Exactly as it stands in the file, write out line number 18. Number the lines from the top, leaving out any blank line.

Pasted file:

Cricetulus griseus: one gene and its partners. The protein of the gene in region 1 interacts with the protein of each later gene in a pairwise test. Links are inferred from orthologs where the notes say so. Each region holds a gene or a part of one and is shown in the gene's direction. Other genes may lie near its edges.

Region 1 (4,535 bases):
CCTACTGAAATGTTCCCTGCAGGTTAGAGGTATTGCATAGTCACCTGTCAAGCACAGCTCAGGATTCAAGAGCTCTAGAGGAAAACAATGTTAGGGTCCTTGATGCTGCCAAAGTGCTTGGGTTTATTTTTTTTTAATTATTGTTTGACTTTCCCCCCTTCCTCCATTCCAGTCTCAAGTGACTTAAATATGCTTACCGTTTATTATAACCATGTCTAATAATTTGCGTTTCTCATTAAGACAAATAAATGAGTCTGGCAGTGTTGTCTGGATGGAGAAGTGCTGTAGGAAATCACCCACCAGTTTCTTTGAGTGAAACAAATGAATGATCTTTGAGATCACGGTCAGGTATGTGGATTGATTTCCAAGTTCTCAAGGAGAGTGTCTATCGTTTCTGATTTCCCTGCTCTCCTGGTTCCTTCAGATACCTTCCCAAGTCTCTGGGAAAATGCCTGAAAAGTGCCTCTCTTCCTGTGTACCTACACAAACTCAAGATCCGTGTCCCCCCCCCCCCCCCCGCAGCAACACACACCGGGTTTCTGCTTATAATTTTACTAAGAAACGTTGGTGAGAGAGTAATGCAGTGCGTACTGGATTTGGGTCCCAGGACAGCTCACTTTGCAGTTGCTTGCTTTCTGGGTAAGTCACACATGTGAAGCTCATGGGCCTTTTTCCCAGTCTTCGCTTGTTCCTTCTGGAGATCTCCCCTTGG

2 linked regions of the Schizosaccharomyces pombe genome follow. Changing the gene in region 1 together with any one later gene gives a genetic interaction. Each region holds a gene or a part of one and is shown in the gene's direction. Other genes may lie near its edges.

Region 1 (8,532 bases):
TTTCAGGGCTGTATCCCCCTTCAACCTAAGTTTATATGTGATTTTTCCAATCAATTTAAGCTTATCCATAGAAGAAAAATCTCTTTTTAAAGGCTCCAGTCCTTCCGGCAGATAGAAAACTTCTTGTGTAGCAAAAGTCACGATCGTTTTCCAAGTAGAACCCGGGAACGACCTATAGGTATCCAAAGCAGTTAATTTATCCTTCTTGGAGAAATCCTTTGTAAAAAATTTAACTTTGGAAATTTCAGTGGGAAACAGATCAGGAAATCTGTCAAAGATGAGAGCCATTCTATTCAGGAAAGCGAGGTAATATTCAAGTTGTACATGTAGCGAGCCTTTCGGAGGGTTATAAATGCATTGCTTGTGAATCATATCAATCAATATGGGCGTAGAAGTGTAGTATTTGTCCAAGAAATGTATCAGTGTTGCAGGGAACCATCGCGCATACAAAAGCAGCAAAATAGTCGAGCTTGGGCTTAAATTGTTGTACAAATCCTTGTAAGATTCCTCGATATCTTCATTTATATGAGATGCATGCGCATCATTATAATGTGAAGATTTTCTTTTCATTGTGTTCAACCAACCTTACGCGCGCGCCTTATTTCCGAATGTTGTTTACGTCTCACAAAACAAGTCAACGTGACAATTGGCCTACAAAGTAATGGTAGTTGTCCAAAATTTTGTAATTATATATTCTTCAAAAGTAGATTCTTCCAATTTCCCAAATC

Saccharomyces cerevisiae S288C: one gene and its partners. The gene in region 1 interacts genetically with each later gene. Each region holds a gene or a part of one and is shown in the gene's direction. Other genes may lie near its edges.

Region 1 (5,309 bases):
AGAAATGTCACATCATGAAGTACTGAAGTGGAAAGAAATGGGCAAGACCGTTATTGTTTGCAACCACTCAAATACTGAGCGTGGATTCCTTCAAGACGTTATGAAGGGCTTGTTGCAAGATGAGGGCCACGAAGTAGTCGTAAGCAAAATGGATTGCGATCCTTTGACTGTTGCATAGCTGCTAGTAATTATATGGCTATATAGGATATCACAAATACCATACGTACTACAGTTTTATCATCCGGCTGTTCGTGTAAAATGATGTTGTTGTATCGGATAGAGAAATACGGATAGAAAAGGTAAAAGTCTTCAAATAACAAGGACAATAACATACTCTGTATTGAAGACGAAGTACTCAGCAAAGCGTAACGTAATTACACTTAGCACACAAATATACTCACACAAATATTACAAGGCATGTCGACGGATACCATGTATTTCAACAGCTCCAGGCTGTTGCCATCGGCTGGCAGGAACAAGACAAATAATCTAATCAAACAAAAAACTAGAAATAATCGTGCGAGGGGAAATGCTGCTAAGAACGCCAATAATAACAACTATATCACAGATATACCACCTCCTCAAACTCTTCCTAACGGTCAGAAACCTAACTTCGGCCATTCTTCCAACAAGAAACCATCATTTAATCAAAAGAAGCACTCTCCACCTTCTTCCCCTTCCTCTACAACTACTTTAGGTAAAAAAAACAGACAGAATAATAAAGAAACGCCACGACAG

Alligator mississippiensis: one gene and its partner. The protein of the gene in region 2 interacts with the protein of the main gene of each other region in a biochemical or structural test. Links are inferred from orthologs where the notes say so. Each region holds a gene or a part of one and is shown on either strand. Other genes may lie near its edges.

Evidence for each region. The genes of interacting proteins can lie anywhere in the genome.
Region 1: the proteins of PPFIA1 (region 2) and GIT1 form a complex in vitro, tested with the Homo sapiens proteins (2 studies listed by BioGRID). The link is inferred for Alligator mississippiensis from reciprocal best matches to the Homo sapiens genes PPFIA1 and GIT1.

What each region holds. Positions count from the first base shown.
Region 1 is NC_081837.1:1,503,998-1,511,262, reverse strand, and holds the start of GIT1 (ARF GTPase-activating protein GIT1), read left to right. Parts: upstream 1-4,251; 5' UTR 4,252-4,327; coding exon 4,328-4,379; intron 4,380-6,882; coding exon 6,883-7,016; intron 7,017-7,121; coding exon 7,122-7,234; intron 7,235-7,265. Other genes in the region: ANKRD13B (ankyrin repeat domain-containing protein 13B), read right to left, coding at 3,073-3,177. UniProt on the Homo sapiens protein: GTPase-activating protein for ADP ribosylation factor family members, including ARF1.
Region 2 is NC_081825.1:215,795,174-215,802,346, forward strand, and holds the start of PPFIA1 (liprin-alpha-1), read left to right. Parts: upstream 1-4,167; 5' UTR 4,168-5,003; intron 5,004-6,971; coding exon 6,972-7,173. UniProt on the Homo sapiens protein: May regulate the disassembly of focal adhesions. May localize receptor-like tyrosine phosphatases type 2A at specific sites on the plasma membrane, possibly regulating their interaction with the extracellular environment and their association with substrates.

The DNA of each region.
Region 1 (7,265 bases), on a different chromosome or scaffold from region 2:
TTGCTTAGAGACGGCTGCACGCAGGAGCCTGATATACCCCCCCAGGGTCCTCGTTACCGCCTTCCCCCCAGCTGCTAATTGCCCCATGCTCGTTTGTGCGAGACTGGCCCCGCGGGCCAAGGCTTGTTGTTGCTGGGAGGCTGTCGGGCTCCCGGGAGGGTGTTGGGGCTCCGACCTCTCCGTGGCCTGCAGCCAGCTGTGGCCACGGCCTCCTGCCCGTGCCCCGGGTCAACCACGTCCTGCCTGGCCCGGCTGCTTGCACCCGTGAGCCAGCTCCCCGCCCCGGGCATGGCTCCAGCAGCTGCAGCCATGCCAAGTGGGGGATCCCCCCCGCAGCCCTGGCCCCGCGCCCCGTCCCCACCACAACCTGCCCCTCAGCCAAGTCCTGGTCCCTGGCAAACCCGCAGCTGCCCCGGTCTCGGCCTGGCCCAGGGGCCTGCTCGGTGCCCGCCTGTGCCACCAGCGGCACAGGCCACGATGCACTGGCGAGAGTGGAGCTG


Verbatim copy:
TTGCTTAGAGACGGCTGCACGCAGGAGCCTGATATACCCCCCCAGGGTCCTCGTTACCGCCTTCCCCCCAGCTGCTAATTGCCCCATGCTCGTTTGTGCGAGACTGGCCCCGCGGGCCAAGGCTTGTTGTTGCTGGGAGGCTGTCGGGCTCCCGGGAGGGTGTTGGGGCTCCGACCTCTCCGTGGCCTGCAGCCAGCTGTGGCCACGGCCTCCTGCCCGTGCCCCGGGTCAACCACGTCCTGCCTGGCCCGGCTGCTTGCACCCGTGAGCCAGCTCCCCGCCCCGGGCATGGCTCCAGCAGCTGCAGCCATGCCAAGTGGGGGATCCCCCCCGCAGCCCTGGCCCCGCGCCCCGTCCCCACCACAACCTGCCCCTCAGCCAAGTCCTGGTCCCTGGCAAACCCGCAGCTGCCCCGGTCTCGGCCTGGCCCAGGGGCCTGCTCGGTGCCCGCCTGTGCCACCAGCGGCACAGGCCACGATGCACTGGCGAGAGTGGAGCTG